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Asare-Davis v. Department of Employment and Economic Development

Court of Appeals of Minnesota

August 26, 2013

Cindy Asare-Davis, Relator,
v.
Department of Employment and Economic Development, Respondent.

UNPUBLISHED OPINION

Department of Employment and Economic Development File No. 30275275-3.

Cindy Asare-Davis, Minneapolis, Minnesota (pro se relator).

Lee B. Nelson, Amy R. Lawler, Minnesota Department of Employment and Economic Development, St. Paul, Minnesota (for respondent Department of Employment and Economic Development).

Considered and decided by Peterson, Presiding Judge; Bjorkman, Judge; and Klaphake, Judge. [*]

BJORKMAN, Judge.

Relator challenges the unemployment-law judge's (ULJ) decision that she is not eligible for unemployment benefits, arguing substantial evidence does not support the ULJ's finding that she is unavailable for suitable employment. We affirm.

FACTS

On February 7, 2012, relator Cindy Asare-Davis was discharged from her position at Surgical Technology. She established a benefits account with respondent Minnesota Department of Employment and Economic Development (DEED) on February 19 and began receiving benefits.

Asare-Davis subsequently enrolled in a master's degree program in clinical psychology. As a prerequisite to the program, Asare-Davis took one class that began in May 2012 and lasted seven and one-half weeks. The class met on Wednesdays from 4:00 p.m. to 6:00 p.m. In September, Asare-Davis began taking two classes that met on Thursdays from 4:00 p.m. to 8:00 p.m. In addition to attending classes, Asare-Davis spent eight hours per day looking for employment. She applied for more than 30 positions per week and did not tell potential employers that she was unavailable to work during her class times.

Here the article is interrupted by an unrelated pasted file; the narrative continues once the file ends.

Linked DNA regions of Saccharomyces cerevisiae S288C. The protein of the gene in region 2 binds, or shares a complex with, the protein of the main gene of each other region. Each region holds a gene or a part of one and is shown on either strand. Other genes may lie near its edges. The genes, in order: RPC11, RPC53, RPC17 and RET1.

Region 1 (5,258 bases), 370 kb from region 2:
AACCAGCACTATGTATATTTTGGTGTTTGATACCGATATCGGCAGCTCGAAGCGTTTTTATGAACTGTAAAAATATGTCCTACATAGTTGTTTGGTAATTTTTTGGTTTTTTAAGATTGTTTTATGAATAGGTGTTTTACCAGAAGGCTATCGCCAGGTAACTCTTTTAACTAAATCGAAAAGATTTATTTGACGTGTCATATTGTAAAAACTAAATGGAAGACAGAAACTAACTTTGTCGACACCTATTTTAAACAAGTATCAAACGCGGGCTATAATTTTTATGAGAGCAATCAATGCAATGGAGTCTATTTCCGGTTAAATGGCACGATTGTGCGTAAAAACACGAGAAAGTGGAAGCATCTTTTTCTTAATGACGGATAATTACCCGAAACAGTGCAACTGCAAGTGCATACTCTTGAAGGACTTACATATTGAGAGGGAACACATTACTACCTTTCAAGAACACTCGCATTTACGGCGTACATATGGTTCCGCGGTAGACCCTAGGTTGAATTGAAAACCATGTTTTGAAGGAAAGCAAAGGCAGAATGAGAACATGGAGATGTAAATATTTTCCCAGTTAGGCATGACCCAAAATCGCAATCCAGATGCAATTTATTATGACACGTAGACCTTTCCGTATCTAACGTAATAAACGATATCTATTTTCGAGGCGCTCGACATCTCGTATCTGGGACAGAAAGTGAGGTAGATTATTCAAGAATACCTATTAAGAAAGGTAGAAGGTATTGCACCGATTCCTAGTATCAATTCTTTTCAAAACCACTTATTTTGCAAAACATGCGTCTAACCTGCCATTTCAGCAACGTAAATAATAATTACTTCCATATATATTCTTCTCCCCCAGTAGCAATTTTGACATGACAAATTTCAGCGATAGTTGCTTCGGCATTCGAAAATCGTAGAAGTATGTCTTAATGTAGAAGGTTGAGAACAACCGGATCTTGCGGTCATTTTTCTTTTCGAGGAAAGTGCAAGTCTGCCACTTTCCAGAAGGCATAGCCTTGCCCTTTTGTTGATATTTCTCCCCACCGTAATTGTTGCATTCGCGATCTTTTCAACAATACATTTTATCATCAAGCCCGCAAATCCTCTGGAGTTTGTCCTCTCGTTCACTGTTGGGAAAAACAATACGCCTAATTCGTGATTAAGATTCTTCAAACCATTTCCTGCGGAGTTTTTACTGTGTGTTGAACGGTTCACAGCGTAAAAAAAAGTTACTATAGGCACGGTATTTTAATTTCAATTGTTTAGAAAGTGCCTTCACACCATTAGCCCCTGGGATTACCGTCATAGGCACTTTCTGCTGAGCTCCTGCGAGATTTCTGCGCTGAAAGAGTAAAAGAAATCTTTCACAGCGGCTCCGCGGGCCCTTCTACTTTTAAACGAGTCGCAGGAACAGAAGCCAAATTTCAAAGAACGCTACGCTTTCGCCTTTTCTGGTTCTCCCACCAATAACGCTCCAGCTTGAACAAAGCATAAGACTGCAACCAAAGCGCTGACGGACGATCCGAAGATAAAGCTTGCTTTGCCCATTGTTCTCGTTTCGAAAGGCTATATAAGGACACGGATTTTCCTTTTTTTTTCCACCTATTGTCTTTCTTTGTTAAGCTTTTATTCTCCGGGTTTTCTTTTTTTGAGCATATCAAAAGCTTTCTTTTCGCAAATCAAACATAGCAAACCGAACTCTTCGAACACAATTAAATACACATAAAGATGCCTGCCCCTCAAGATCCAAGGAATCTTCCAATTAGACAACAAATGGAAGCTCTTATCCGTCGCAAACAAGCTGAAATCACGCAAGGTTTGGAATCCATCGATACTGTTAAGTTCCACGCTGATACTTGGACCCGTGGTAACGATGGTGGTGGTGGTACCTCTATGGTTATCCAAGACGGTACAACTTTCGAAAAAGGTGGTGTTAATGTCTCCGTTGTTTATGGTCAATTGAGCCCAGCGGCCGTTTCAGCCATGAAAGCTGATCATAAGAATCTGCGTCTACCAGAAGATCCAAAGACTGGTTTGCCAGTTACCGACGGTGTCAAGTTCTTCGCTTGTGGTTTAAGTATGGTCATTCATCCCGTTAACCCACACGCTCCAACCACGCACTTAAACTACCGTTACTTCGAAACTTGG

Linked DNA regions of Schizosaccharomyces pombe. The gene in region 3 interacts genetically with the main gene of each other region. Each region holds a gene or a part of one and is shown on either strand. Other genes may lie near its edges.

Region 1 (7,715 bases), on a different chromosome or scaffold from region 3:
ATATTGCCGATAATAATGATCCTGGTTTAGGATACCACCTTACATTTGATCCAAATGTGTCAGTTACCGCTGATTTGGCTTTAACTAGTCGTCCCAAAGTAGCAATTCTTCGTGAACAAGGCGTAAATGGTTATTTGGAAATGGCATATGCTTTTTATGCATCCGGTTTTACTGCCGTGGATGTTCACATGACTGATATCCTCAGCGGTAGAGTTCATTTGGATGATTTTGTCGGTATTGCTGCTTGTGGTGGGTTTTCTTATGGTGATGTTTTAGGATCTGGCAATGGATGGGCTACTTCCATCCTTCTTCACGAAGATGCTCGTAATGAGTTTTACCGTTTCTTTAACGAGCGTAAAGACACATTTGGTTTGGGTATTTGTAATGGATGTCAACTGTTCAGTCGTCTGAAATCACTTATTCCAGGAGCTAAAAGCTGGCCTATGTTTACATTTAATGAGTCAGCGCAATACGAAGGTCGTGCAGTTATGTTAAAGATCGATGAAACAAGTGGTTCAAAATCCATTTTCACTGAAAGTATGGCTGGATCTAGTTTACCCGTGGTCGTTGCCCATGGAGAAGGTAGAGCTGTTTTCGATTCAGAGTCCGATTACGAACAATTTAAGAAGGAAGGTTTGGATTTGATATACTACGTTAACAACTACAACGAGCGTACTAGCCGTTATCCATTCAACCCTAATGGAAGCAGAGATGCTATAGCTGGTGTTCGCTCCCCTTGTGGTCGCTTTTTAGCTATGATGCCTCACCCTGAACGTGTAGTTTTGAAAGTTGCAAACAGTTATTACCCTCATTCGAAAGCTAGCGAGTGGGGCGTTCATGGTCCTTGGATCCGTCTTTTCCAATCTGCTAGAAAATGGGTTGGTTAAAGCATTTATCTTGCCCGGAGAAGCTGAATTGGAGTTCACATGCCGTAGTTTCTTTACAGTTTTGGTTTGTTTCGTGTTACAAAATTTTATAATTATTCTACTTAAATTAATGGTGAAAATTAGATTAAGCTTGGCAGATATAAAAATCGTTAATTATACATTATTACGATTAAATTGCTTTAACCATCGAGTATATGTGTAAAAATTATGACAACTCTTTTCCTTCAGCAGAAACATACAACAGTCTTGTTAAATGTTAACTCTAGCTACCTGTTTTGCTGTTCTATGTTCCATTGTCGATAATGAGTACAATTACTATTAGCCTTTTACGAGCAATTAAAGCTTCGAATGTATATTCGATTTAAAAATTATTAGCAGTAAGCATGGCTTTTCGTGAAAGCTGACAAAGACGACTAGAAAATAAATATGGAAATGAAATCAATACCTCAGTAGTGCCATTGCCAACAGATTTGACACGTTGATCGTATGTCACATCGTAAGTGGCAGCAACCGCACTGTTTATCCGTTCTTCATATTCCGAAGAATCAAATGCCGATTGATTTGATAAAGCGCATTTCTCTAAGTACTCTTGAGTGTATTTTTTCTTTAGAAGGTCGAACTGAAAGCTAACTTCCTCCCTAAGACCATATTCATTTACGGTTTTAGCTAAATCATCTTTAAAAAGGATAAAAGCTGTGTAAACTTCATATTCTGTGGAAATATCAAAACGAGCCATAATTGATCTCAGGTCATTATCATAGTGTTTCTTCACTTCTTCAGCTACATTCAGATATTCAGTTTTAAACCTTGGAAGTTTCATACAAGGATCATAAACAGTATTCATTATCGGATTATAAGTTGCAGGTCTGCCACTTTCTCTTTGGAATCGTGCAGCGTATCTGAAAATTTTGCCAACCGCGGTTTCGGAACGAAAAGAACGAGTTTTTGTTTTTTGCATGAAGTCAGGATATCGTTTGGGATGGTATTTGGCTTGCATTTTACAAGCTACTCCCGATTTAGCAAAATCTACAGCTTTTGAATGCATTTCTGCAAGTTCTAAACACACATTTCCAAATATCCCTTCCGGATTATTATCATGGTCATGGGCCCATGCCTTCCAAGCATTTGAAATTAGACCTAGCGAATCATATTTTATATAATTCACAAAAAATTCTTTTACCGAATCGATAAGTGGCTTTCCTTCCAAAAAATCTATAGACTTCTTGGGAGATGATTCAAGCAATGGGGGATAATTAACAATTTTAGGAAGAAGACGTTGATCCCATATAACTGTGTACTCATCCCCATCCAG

In the fall of 2012, Asare-Davis missed a reemployment-assistance class and told DEED that her absence was due to school. DEED sent her a questionnaire requesting information about her classes. In her response to the questionnaire, Asare-Davis indicated that she was willing to quit or rearrange her classes to accept employment. But when asked what she would do if a potential job conflicted with her classes, she wrote, "I am willing to rearrange my time but cannot be done until next semester. I will have a talk with my advisor to get another time that will help my job search easier." Based on her responses, DEED determined that Asare-Davis was not eligible to receive benefits because she was not available for suitable employment.

Asare-Davis appealed, and the ULJ conducted an evidentiary hearing. Asare-Davis testified that she had no limits on when she could work; was willing to reschedule her classes to obtain employment; and, if she could not reschedule her classes, would quit school. She further explained that when she wrote in response to the questionnaire that she could not rearrange her classes until the end of the fall semester, she meant she would only change her schedule if she found employment. The ULJ found Asare-Davis's testimony that she made a mistake in her written statement not credible. And the ULJ noted that Asare-Davis acknowledged she did not investigate how to reschedule her classes until after she completed the questionnaire. The ULJ concluded that Asare-Davis is ineligible for benefits because she is not available for suitable employment and directed Asare-Davis to repay the benefits she received between May 1 and December 13. Asare-Davis requested reconsideration, and the ULJ affirmed. This certiorari appeal follows.

DECISION